Margaret Sidney.

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man. And they won't let me go to his state-room. Mrs. Fisher and your
father are there, too, or I'd get them to make Polly come out on deck.
We all want her for a game of shuffle-board."

Jasper sighed. So did he long for a game of shuffle-board. Then he
brought himself up, and said as brightly as he could: "Mr. Selwyn begs
Polly to stay, and won't have any one else read to him, Miss
Vanderburgh, so I don't see as it can be helped. He's been very sick,
you know."

Fanny Vanderburgh beat the toe of her boot on the deck floor. "It's a
perfect shame. And that horrible old man, he's so seedy and
common - just think of it - and spoiling all our fun!"

Jasper looked off over the sea, and said nothing.

"As for that dreadful boy, his grandson, I think he's a boor. Goodness
me - I hope nobody will introduce him. I'm sure I never'll recognise him
afterward."

Jasper turned uneasily. "Please, Mr. King, do make Polly listen to
reason," begged Fanny. "There isn't another girl on board I care to go
with - at least not in the way I would with her. The Griswolds are well
enough to play games with, and all that; but you know what I mean. Do
make her come out with us this morning, and listen to reason," she
repeated, winding up helplessly.

"But I think she is just right," said Jasper, stoutly.

"Right!" cried Fanny, explosively; "oh, how can you say so, Mr. Jasper!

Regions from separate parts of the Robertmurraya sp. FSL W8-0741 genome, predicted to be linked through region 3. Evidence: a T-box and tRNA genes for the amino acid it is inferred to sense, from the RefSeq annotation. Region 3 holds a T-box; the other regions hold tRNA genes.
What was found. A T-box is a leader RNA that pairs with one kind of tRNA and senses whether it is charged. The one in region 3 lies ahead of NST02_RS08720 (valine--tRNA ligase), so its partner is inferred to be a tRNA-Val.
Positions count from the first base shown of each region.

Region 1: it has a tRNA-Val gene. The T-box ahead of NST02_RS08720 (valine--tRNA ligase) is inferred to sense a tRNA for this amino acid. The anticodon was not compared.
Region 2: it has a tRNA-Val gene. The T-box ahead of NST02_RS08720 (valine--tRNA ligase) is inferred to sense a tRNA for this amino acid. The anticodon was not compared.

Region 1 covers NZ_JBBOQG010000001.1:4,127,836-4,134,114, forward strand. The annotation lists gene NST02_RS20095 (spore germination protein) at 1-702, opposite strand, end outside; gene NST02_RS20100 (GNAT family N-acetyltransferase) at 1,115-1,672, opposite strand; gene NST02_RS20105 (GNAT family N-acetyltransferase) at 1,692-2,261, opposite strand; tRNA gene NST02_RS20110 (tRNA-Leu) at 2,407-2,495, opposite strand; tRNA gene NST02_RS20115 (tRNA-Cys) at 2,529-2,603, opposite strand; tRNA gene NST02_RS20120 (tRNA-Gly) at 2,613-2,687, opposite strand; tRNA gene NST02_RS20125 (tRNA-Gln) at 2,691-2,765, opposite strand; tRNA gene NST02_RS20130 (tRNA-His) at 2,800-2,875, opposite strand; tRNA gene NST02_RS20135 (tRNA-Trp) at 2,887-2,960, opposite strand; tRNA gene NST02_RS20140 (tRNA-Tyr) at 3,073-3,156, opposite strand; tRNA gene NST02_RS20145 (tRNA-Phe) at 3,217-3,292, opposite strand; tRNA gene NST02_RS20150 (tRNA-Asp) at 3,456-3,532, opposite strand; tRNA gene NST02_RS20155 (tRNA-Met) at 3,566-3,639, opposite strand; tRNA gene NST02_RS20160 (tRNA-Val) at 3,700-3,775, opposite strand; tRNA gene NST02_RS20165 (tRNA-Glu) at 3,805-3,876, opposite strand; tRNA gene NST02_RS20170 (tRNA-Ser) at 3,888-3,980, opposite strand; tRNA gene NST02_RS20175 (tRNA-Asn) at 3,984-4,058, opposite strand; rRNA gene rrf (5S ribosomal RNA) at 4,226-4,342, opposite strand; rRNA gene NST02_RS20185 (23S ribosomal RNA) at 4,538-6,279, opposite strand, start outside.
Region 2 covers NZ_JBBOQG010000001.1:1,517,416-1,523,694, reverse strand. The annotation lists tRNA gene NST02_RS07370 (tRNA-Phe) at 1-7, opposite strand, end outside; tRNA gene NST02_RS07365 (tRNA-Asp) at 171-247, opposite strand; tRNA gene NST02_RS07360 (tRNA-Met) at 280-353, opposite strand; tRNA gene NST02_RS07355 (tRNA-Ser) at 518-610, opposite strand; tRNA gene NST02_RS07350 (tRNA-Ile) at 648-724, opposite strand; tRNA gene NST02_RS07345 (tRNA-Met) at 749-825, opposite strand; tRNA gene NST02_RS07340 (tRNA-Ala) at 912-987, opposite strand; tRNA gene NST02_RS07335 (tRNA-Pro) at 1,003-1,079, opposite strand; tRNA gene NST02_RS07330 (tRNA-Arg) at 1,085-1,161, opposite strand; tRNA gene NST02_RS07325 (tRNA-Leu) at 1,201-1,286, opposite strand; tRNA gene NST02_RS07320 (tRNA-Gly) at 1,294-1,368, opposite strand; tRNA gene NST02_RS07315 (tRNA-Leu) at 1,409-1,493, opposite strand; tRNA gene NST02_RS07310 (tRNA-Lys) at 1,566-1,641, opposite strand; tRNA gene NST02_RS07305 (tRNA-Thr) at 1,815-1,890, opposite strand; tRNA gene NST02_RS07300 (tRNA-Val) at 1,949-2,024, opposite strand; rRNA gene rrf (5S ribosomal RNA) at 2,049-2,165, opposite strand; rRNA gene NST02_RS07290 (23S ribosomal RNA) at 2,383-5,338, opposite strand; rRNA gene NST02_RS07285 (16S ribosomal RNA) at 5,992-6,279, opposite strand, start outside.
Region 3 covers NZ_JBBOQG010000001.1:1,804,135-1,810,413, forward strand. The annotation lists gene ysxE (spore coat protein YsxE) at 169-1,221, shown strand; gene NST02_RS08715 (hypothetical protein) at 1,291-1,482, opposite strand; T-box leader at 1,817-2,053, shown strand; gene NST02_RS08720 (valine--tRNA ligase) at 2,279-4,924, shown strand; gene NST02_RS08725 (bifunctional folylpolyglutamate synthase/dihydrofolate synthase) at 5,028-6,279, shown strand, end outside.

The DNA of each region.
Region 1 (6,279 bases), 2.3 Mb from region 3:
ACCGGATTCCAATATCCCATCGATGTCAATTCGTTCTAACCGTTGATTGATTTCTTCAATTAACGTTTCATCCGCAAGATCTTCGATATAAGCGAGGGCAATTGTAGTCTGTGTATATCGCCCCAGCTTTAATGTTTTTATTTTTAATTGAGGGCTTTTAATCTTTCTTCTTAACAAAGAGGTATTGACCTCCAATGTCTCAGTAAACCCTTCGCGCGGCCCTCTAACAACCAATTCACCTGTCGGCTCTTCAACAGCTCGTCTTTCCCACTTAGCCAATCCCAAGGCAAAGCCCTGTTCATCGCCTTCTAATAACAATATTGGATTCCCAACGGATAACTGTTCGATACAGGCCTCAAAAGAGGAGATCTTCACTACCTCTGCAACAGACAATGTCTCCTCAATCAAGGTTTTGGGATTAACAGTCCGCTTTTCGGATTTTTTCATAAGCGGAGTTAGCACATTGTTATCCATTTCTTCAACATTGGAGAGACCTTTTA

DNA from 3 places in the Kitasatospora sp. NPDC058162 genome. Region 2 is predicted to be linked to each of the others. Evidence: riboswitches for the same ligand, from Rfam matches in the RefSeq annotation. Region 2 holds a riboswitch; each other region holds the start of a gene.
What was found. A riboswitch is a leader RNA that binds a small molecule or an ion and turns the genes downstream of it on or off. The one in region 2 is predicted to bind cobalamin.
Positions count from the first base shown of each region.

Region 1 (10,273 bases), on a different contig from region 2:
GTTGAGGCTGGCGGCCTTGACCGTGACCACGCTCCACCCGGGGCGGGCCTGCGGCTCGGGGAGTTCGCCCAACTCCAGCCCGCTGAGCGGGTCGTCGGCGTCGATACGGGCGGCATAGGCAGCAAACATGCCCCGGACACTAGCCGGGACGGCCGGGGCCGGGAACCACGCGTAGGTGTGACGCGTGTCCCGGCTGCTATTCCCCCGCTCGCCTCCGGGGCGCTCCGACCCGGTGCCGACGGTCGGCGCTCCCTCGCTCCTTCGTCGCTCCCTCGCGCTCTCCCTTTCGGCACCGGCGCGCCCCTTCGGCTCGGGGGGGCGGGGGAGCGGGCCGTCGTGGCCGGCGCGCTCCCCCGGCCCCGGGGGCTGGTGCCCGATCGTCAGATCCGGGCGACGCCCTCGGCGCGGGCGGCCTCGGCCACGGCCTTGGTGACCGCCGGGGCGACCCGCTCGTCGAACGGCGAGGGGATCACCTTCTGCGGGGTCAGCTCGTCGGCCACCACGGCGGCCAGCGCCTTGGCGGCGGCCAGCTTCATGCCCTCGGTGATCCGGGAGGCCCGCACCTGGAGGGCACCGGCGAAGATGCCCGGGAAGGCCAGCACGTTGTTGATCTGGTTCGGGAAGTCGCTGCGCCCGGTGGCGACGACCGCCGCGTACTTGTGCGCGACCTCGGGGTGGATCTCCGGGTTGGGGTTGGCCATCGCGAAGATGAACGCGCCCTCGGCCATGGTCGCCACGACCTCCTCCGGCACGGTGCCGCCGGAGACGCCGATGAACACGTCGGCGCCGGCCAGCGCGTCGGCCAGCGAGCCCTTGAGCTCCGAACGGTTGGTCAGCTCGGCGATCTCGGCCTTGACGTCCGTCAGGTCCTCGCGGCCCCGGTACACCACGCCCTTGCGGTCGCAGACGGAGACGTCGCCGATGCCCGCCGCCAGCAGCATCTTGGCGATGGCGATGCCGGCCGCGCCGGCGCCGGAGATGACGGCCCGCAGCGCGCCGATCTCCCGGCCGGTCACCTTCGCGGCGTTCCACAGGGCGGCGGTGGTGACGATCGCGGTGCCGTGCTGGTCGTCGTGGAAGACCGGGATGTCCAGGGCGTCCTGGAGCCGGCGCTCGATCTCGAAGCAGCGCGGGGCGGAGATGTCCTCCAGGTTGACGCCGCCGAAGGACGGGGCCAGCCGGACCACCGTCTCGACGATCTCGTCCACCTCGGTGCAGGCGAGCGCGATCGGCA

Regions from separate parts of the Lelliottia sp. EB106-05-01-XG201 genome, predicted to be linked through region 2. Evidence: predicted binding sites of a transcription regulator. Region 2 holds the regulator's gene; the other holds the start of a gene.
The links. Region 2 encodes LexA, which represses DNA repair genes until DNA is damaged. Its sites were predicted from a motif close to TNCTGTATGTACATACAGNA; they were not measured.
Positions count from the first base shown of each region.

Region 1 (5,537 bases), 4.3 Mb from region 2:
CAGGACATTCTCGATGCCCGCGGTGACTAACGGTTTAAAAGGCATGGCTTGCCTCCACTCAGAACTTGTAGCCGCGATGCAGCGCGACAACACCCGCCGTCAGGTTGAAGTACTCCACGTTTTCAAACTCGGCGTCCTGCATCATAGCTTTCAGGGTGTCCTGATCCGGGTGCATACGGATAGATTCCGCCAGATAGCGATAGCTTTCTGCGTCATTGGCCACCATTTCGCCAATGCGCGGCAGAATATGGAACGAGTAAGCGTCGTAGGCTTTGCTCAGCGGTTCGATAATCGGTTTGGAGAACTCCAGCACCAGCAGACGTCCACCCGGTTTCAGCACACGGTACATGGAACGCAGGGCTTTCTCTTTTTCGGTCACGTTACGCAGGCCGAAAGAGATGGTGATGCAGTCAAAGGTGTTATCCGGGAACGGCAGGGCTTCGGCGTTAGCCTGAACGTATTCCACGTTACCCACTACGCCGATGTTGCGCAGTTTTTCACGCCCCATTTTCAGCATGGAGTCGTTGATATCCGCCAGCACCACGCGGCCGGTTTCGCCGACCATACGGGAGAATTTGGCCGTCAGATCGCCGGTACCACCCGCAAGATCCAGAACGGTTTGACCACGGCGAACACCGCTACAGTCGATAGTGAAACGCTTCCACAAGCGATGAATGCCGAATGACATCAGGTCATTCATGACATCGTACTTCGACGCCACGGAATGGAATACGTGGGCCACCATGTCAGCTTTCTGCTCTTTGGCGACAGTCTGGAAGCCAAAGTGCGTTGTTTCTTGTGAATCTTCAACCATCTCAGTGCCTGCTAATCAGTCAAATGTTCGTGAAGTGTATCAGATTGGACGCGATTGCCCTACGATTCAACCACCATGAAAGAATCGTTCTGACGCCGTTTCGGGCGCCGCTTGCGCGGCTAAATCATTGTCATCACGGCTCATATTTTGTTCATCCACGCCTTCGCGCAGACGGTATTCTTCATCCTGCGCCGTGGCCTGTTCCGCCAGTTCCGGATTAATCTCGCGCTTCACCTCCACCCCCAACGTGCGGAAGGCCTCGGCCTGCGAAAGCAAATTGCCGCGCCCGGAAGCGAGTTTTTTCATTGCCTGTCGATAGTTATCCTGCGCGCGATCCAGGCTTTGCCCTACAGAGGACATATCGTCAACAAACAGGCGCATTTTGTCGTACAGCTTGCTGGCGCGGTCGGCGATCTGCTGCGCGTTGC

Why, she is losing just every bit of the fun."

"I know it," said Jasper, with a twinge at the thought. "Well, there is
nothing more to be said or done, Miss Vanderburgh, since Polly has
decided the matter. Only I want you to remember that I think she is
just right about it."

Fanny Vanderburgh pouted her pretty lips in vexation. "At least, don't
try to get that dreadful boy into our own set to play games," she cried
venomously, "for I won't speak to him. He's a perfect boor. 'Twas only
yesterday he brushed by me like a clumsy elephant, and knocked my book
out of my hand, and never even picked it up. Think of that, Mr. King!"

"I know - that was dreadful," assented Jasper, in dismay at the obstacle
to the plan he had formed in his own mind, to do that very thing he was
now being warned against. "But you see, Miss Vanderburgh, he's all
upset by his Grandfather's sickness."

"And I should think he would be," cried Fanny Vanderburgh, with spirit.
"Mrs. Griswold says she's heard him domineering over the old man, and
then his Grandfather would snarl and scold like everything. She has the
next state-room, you know. I don't see how those Selwyns can afford
such a nice cabin," continued Fanny, her aristocratic nose in the air,
"they look so poor. Anyway that boy is a perfect beast, Mr. King."